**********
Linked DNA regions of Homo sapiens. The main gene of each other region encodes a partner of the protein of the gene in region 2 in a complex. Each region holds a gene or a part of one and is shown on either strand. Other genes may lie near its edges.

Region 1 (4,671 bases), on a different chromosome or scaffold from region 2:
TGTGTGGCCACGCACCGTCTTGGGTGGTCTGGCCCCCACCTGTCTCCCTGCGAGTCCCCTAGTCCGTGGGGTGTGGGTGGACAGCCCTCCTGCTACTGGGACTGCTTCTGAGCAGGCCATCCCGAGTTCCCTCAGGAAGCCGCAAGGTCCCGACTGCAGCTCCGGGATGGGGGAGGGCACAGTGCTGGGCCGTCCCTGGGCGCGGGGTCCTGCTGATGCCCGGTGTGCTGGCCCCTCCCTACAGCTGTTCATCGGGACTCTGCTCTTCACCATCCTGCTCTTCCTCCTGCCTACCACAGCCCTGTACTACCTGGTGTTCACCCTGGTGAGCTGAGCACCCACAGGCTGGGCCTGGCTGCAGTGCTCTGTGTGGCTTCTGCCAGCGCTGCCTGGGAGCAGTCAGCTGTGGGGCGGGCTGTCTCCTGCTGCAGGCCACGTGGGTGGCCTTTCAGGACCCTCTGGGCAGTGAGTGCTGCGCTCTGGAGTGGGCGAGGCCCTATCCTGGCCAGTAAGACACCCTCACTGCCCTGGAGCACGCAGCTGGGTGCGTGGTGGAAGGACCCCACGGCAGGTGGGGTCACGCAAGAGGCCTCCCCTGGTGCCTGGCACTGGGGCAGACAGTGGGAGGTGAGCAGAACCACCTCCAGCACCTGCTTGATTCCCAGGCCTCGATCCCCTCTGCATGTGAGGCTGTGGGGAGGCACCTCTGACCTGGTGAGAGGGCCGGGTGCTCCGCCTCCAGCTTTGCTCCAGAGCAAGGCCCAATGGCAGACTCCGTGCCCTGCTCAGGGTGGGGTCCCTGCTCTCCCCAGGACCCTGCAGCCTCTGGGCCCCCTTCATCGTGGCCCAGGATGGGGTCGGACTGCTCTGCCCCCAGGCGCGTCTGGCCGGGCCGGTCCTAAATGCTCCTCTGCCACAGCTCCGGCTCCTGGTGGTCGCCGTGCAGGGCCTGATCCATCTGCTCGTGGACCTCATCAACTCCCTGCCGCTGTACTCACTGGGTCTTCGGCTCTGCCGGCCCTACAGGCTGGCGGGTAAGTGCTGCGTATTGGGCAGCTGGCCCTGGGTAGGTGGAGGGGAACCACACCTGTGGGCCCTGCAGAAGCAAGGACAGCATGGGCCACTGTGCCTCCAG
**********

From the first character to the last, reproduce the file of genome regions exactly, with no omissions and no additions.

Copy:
Linked DNA regions of Homo sapiens. The main gene of each other region encodes a partner of the protein of the gene in region 2 in a complex. Each region holds a gene or a part of one and is shown on either strand. Other genes may lie near its edges.

Region 1 (4,671 bases), on a different chromosome or scaffold from region 2:
TGTGTGGCCACGCACCGTCTTGGGTGGTCTGGCCCCCACCTGTCTCCCTGCGAGTCCCCTAGTCCGTGGGGTGTGGGTGGACAGCCCTCCTGCTACTGGGACTGCTTCTGAGCAGGCCATCCCGAGTTCCCTCAGGAAGCCGCAAGGTCCCGACTGCAGCTCCGGGATGGGGGAGGGCACAGTGCTGGGCCGTCCCTGGGCGCGGGGTCCTGCTGATGCCCGGTGTGCTGGCCCCTCCCTACAGCTGTTCATCGGGACTCTGCTCTTCACCATCCTGCTCTTCCTCCTGCCTACCACAGCCCTGTACTACCTGGTGTTCACCCTGGTGAGCTGAGCACCCACAGGCTGGGCCTGGCTGCAGTGCTCTGTGTGGCTTCTGCCAGCGCTGCCTGGGAGCAGTCAGCTGTGGGGCGGGCTGTCTCCTGCTGCAGGCCACGTGGGTGGCCTTTCAGGACCCTCTGGGCAGTGAGTGCTGCGCTCTGGAGTGGGCGAGGCCCTATCCTGGCCAGTAAGACACCCTCACTGCCCTGGAGCACGCAGCTGGGTGCGTGGTGGAAGGACCCCACGGCAGGTGGGGTCACGCAAGAGGCCTCCCCTGGTGCCTGGCACTGGGGCAGACAGTGGGAGGTGAGCAGAACCACCTCCAGCACCTGCTTGATTCCCAGGCCTCGATCCCCTCTGCATGTGAGGCTGTGGGGAGGCACCTCTGACCTGGTGAGAGGGCCGGGTGCTCCGCCTCCAGCTTTGCTCCAGAGCAAGGCCCAATGGCAGACTCCGTGCCCTGCTCAGGGTGGGGTCCCTGCTCTCCCCAGGACCCTGCAGCCTCTGGGCCCCCTTCATCGTGGCCCAGGATGGGGTCGGACTGCTCTGCCCCCAGGCGCGTCTGGCCGGGCCGGTCCTAAATGCTCCTCTGCCACAGCTCCGGCTCCTGGTGGTCGCCGTGCAGGGCCTGATCCATCTGCTCGTGGACCTCATCAACTCCCTGCCGCTGTACTCACTGGGTCTTCGGCTCTGCCGGCCCTACAGGCTGGCGGGTAAGTGCTGCGTATTGGGCAGCTGGCCCTGGGTAGGTGGAGGGGAACCACACCTGTGGGCCCTGCAGAAGCAAGGACAGCATGGGCCACTGTGCCTCCAG